Another study found people with Seasonal Affective Disorder (SAD) sometimes drink more in winter as treatment for their sunshine deficiency, resulting in an alcohol-induced depression. One more possibility: there could be a genetic link between drinking and seasonality.

But you can’t broad-brush these findings. For instance, college students’ breath alcohol levels are reportedly higher in spring and winter – so why do they drink less in the fall, when you’d expect they would be kicking up their heels?

Apparently, location matters, too, but results still are puzzling. A study funded by the Swiss National Science Foundation found that Swiss men drink more and cause more alcohol-related accidents on summer weekdays, but not on weekends. In Australia, drinkers cut back on beer in winter and drink more red and fortified wines. In fact, their red wine sales spike more than 33 percent between July and September when it’s winter in the southern hemisphere. I would expect a small increase in red-wine sales, but 33 percent?

If your “January effect” is about spirits, this also is flu season, and fans of the hard stuff know that one of the most soothing remedies is a simple hot toddy. Just steep two tea bags in a cup and a half of boiling water (about 5 minutes), then add lemon and honey. Pour two ounces of bourbon in a mug and pour the tea over it. You’ll feel better, just a little, in an hour.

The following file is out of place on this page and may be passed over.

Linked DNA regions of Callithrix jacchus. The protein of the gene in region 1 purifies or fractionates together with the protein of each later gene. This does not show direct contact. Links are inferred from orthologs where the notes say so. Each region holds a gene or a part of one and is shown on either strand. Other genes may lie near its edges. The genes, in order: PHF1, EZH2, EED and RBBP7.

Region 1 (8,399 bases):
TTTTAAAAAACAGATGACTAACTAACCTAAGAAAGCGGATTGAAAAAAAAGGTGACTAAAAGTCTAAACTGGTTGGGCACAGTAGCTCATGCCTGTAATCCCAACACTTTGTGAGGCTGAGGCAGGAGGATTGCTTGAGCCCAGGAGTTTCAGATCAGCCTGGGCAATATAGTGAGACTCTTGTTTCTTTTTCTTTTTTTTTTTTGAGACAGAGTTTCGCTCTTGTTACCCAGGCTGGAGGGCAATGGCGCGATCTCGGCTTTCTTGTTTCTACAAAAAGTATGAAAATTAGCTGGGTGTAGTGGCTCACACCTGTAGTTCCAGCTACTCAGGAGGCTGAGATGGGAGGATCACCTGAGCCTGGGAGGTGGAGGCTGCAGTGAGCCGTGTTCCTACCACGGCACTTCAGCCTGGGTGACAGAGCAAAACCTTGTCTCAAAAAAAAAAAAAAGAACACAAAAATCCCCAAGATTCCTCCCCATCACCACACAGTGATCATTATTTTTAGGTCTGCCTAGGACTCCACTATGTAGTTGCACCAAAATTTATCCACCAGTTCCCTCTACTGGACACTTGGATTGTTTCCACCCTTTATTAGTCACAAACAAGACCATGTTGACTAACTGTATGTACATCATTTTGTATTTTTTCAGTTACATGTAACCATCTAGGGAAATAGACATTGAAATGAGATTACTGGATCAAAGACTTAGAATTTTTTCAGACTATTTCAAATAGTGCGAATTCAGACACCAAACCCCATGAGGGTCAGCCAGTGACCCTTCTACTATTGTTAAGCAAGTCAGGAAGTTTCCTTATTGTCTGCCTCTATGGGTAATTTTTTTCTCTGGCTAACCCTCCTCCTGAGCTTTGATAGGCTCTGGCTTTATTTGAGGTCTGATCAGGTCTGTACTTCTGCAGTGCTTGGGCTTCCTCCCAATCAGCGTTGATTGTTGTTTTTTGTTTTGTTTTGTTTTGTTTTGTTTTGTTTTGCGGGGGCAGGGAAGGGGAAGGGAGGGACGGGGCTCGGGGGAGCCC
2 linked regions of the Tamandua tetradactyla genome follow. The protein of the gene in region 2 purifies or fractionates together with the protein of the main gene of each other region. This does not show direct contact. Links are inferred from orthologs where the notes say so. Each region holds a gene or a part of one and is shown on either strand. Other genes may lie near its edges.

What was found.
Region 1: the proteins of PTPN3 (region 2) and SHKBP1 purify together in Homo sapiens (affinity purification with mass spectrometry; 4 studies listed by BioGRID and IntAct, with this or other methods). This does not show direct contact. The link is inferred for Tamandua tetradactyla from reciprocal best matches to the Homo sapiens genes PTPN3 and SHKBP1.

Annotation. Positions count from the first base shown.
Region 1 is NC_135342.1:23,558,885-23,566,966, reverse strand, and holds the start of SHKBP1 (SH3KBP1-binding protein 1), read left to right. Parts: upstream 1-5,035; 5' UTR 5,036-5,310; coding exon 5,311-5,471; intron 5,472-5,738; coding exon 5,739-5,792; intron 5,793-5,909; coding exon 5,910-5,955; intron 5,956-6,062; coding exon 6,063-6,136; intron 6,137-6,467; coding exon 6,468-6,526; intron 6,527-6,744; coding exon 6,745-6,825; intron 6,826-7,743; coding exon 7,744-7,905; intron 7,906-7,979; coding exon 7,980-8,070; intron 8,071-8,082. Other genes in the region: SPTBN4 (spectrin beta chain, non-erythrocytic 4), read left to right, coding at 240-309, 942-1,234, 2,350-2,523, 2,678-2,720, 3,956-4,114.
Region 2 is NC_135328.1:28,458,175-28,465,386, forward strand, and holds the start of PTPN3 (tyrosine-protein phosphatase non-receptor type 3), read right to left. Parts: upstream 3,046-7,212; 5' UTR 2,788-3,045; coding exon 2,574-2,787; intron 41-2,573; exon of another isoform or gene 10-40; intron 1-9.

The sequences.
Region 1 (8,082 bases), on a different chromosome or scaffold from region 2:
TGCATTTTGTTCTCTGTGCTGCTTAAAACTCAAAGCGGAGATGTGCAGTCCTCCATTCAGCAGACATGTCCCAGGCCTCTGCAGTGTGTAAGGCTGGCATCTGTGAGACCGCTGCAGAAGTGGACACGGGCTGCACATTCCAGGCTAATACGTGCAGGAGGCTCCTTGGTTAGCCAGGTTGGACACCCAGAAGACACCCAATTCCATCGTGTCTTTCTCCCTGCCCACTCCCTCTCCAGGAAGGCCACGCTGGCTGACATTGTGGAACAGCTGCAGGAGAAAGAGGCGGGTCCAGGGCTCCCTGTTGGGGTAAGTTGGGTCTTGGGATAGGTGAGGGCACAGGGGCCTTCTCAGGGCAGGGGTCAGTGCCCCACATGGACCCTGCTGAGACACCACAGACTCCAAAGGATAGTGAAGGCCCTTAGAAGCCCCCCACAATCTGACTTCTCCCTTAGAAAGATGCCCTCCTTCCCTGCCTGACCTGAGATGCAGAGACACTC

Wine Lingo:  Solera system (used in producing the rums reviewed, below) = a fractional blending process that involves stacking casks of wine or spirits with the youngest at the top. Periodically, some of the newest wine is poured into the row of casks below it, while some of the wine from that cask is transferred to the next row down, and so on. Only wine from the oldest/bottom batch is bottled, and fresh wine replenishes the wine in the top batch so every bottle is a blend of old and new. The solera system traditionally is used in producing sherry and Madeira, but often with other wines and spirits as well.

Papa Pilar rum small

Vino ‘View:  If I didn’t tell you that Papa’s Pilar (86 proof; Dark $39.99, Blonde $29.99) was rum, you’d think you were sipping quality brandy. Sourced from various locations across the Caribbean and Central America, these rums are solera-blended and aged in sherry and Port casks. The dark version is full and smooth, tasting of plums, pecans, unsweetened chocolate and allspice, with a bit of dry sherry on the finish. The blonde is a tropical surprise; grapefruit competes with orange peel, cantaloupe mixes with lemon bar, and it’s another super-smooth number. I wouldn’t mix these rums even with a splash of water; the alcohol level isn’t so high that you’d need to dilute them. Add an ice cube and relish the refined taste.